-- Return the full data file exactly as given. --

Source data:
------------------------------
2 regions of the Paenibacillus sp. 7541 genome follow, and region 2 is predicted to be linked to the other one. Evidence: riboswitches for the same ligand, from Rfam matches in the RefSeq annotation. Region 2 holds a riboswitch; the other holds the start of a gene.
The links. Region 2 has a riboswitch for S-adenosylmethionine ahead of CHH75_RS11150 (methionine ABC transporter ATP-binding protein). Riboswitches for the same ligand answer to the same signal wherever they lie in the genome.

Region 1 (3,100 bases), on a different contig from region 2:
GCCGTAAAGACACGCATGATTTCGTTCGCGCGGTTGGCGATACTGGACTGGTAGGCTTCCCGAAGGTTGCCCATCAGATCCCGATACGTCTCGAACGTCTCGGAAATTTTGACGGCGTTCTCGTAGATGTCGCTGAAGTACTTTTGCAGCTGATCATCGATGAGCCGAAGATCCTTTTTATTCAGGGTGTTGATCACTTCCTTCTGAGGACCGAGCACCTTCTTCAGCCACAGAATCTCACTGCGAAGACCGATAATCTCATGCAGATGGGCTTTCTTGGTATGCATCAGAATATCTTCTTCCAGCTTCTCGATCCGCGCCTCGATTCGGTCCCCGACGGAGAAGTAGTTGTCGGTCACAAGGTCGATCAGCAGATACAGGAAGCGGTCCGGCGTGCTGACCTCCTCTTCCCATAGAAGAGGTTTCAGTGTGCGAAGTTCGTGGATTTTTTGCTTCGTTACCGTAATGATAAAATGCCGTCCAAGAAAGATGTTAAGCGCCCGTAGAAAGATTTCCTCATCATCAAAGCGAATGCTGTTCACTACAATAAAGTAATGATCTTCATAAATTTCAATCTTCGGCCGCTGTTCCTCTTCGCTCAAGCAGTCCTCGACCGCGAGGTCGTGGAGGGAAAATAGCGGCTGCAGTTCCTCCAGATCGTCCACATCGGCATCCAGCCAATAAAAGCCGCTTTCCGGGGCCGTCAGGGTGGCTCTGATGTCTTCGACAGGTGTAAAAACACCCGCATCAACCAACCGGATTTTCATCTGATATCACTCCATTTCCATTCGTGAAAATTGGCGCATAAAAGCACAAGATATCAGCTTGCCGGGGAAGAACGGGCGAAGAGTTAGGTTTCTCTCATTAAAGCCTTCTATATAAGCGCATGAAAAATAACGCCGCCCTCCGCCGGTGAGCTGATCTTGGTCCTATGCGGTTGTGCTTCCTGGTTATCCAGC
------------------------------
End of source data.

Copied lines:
2 regions of the Paenibacillus sp. 7541 genome follow, and region 2 is predicted to be linked to the other one. Evidence: riboswitches for the same ligand, from Rfam matches in the RefSeq annotation. Region 2 holds a riboswitch; the other holds the start of a gene.
The links. Region 2 has a riboswitch for S-adenosylmethionine ahead of CHH75_RS11150 (methionine ABC transporter ATP-binding protein). Riboswitches for the same ligand answer to the same signal wherever they lie in the genome.

Region 1 (3,100 bases), on a different contig from region 2:
GCCGTAAAGACACGCATGATTTCGTTCGCGCGGTTGGCGATACTGGACTGGTAGGCTTCCCGAAGGTTGCCCATCAGATCCCGATACGTCTCGAACGTCTCGGAAATTTTGACGGCGTTCTCGTAGATGTCGCTGAAGTACTTTTGCAGCTGATCATCGATGAGCCGAAGATCCTTTTTATTCAGGGTGTTGATCACTTCCTTCTGAGGACCGAGCACCTTCTTCAGCCACAGAATCTCACTGCGAAGACCGATAATCTCATGCAGATGGGCTTTCTTGGTATGCATCAGAATATCTTCTTCCAGCTTCTCGATCCGCGCCTCGATTCGGTCCCCGACGGAGAAGTAGTTGTCGGTCACAAGGTCGATCAGCAGATACAGGAAGCGGTCCGGCGTGCTGACCTCCTCTTCCCATAGAAGAGGTTTCAGTGTGCGAAGTTCGTGGATTTTTTGCTTCGTTACCGTAATGATAAAATGCCGTCCAAGAAAGATGTTAAGCGCCCGTAGAAAGATTTCCTCATCATCAAAGCGAATGCTGTTCACTACAATAAAGTAATGATCTTCATAAATTTCAATCTTCGGCCGCTGTTCCTCTTCGCTCAAGCAGTCCTCGACCGCGAGGTCGTGGAGGGAAAATAGCGGCTGCAGTTCCTCCAGATCGTCCACATCGGCATCCAGCCAATAAAAGCCGCTTTCCGGGGCCGTCAGGGTGGCTCTGATGTCTTCGACAGGTGTAAAAACACCCGCATCAACCAACCGGATTTTCATCTGATATCACTCCATTTCCATTCGTGAAAATTGGCGCATAAAAGCACAAGATATCAGCTTGCCGGGGAAGAACGGGCGAAGAGTTAGGTTTCTCTCATTAAAGCCTTCTATATAAGCGCATGAAAAATAACGCCGCCCTCCGCCGGTGAGCTGATCTTGGTCCTATGCGGTTGTGCTTCCTGGTTATCCAGC